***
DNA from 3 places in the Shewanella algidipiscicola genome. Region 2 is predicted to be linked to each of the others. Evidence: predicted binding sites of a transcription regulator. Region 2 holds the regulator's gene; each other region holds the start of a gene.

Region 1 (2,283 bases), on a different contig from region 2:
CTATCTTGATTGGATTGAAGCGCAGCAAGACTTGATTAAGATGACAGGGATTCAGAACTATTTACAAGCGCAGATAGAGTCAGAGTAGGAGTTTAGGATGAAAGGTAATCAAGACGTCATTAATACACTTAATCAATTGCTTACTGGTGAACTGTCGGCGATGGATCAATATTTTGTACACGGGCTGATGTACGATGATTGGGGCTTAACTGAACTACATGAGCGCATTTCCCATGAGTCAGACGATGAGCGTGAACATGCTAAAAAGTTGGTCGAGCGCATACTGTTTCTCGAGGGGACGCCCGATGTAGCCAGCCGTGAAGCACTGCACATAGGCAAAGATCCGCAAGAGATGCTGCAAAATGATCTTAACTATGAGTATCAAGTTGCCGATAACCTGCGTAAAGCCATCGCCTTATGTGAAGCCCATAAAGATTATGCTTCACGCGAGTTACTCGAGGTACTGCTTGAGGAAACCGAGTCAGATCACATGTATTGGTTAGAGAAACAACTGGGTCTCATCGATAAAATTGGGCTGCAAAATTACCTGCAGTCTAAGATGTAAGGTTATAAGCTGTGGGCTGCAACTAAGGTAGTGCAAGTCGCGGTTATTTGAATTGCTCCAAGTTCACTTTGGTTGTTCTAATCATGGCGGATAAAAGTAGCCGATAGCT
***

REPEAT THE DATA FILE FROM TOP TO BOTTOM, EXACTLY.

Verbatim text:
DNA from 3 places in the Shewanella algidipiscicola genome. Region 2 is predicted to be linked to each of the others. Evidence: predicted binding sites of a transcription regulator. Region 2 holds the regulator's gene; each other region holds the start of a gene.

Region 1 (2,283 bases), on a different contig from region 2:
CTATCTTGATTGGATTGAAGCGCAGCAAGACTTGATTAAGATGACAGGGATTCAGAACTATTTACAAGCGCAGATAGAGTCAGAGTAGGAGTTTAGGATGAAAGGTAATCAAGACGTCATTAATACACTTAATCAATTGCTTACTGGTGAACTGTCGGCGATGGATCAATATTTTGTACACGGGCTGATGTACGATGATTGGGGCTTAACTGAACTACATGAGCGCATTTCCCATGAGTCAGACGATGAGCGTGAACATGCTAAAAAGTTGGTCGAGCGCATACTGTTTCTCGAGGGGACGCCCGATGTAGCCAGCCGTGAAGCACTGCACATAGGCAAAGATCCGCAAGAGATGCTGCAAAATGATCTTAACTATGAGTATCAAGTTGCCGATAACCTGCGTAAAGCCATCGCCTTATGTGAAGCCCATAAAGATTATGCTTCACGCGAGTTACTCGAGGTACTGCTTGAGGAAACCGAGTCAGATCACATGTATTGGTTAGAGAAACAACTGGGTCTCATCGATAAAATTGGGCTGCAAAATTACCTGCAGTCTAAGATGTAAGGTTATAAGCTGTGGGCTGCAACTAAGGTAGTGCAAGTCGCGGTTATTTGAATTGCTCCAAGTTCACTTTGGTTGTTCTAATCATGGCGGATAAAAGTAGCCGATAGCT